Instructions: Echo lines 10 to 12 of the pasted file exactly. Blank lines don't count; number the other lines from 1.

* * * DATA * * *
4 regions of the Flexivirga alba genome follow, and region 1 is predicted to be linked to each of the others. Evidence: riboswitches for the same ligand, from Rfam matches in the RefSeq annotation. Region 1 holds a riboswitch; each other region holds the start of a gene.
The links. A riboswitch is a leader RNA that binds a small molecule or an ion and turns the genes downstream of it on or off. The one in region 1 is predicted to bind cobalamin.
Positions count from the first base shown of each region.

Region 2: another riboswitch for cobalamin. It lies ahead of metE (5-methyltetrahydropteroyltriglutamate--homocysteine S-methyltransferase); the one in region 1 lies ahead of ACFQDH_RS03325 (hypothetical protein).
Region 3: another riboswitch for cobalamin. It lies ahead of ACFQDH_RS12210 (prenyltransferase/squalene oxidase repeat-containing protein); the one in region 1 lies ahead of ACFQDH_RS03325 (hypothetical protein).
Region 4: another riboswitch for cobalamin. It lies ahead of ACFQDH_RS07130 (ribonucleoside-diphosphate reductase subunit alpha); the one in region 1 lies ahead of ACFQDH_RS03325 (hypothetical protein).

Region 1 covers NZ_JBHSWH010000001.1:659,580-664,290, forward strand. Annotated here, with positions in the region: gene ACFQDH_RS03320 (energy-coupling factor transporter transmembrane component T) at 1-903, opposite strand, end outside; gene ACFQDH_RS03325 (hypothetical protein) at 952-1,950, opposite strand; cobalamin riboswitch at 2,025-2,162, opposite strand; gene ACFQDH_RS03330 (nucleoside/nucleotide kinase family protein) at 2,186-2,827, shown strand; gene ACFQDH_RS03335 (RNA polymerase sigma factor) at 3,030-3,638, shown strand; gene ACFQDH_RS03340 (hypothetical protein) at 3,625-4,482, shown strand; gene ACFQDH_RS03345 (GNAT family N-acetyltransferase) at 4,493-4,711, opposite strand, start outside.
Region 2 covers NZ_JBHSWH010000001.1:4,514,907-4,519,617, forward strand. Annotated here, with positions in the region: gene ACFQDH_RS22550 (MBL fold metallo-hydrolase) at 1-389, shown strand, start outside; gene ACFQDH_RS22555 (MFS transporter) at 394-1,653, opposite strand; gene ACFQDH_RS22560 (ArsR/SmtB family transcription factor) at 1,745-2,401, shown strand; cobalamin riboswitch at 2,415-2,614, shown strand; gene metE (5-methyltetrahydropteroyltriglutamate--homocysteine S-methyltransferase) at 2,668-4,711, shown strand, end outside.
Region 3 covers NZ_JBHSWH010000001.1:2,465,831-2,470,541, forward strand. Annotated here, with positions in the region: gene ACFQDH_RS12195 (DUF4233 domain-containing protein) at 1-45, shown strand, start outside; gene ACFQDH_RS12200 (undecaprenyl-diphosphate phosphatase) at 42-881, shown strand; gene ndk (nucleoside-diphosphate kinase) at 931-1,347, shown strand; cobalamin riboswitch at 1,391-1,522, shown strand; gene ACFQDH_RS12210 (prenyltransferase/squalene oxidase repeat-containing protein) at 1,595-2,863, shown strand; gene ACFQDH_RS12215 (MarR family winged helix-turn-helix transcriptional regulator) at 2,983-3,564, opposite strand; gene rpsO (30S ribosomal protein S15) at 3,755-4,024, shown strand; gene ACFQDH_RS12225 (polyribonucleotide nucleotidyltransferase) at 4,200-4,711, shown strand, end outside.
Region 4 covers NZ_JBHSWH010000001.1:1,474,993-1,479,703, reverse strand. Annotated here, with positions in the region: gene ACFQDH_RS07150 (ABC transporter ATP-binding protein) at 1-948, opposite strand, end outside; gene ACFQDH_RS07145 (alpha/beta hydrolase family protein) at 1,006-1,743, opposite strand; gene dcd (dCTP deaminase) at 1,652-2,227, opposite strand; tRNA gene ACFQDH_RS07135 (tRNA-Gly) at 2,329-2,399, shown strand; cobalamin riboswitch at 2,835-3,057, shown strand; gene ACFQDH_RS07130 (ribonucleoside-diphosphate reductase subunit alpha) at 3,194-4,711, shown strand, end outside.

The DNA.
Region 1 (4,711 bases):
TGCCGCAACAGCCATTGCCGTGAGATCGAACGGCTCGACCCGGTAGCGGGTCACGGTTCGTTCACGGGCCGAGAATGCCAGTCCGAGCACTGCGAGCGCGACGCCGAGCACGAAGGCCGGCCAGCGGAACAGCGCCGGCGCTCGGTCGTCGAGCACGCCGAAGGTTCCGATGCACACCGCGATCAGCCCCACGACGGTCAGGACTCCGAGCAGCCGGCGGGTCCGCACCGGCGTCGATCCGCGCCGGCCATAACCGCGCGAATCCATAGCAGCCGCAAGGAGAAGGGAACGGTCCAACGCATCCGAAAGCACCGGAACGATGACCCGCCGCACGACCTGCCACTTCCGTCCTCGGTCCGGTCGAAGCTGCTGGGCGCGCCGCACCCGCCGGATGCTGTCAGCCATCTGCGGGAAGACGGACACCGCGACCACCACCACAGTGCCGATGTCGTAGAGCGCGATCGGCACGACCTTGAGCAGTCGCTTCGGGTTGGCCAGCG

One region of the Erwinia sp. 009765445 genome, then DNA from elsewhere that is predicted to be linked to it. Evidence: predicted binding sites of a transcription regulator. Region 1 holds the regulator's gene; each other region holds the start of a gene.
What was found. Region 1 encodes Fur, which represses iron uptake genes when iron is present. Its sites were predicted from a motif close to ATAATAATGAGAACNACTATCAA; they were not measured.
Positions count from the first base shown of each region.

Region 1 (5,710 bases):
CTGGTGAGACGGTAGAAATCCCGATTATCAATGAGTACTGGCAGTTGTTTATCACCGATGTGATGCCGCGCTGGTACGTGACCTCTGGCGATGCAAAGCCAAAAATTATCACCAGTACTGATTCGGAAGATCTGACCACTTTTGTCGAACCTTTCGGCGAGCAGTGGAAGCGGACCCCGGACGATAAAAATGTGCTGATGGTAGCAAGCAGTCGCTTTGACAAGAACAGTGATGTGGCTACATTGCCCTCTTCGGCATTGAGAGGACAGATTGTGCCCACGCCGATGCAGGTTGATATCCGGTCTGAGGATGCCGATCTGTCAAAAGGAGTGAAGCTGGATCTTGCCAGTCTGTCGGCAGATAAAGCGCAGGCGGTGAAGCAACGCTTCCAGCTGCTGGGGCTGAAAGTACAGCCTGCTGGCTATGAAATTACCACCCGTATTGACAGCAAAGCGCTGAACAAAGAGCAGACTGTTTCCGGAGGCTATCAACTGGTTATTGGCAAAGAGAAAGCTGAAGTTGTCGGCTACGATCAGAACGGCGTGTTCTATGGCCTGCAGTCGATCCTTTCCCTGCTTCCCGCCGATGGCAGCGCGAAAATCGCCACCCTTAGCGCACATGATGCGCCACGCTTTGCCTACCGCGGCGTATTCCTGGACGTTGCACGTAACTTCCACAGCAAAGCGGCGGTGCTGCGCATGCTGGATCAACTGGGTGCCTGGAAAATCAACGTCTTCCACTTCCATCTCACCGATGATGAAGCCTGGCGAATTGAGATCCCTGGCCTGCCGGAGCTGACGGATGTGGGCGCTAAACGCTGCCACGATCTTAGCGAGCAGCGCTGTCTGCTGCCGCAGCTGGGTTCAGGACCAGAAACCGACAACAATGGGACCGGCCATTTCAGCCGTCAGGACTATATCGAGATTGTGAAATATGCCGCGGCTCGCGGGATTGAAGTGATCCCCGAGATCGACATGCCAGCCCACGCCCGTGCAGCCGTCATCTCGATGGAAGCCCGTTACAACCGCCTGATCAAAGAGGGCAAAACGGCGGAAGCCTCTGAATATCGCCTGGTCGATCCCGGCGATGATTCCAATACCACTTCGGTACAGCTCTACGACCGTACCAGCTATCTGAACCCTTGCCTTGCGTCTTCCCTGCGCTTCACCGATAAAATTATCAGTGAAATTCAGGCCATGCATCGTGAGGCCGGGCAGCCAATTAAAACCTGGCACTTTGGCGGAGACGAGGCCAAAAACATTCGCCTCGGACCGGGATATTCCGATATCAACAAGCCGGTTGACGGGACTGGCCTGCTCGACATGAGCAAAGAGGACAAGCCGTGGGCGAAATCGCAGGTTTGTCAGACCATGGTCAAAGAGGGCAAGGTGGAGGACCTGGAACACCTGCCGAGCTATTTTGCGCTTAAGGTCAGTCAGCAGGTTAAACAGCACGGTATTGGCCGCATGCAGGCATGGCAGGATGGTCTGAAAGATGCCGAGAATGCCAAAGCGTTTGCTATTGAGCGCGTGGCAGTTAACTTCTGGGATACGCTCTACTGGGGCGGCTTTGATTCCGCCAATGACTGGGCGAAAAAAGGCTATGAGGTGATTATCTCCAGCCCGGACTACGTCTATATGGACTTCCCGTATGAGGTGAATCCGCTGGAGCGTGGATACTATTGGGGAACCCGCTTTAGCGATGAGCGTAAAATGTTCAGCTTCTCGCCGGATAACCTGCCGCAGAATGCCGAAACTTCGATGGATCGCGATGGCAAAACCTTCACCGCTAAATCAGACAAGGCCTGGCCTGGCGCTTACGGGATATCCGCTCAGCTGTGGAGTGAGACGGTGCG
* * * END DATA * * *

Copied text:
Region 4 covers NZ_JBHSWH010000001.1:1,474,993-1,479,703, reverse strand. Annotated here, with positions in the region: gene ACFQDH_RS07150 (ABC transporter ATP-binding protein) at 1-948, opposite strand, end outside; gene ACFQDH_RS07145 (alpha/beta hydrolase family protein) at 1,006-1,743, opposite strand; gene dcd (dCTP deaminase) at 1,652-2,227, opposite strand; tRNA gene ACFQDH_RS07135 (tRNA-Gly) at 2,329-2,399, shown strand; cobalamin riboswitch at 2,835-3,057, shown strand; gene ACFQDH_RS07130 (ribonucleoside-diphosphate reductase subunit alpha) at 3,194-4,711, shown strand, end outside.

The DNA.
Region 1 (4,711 bases):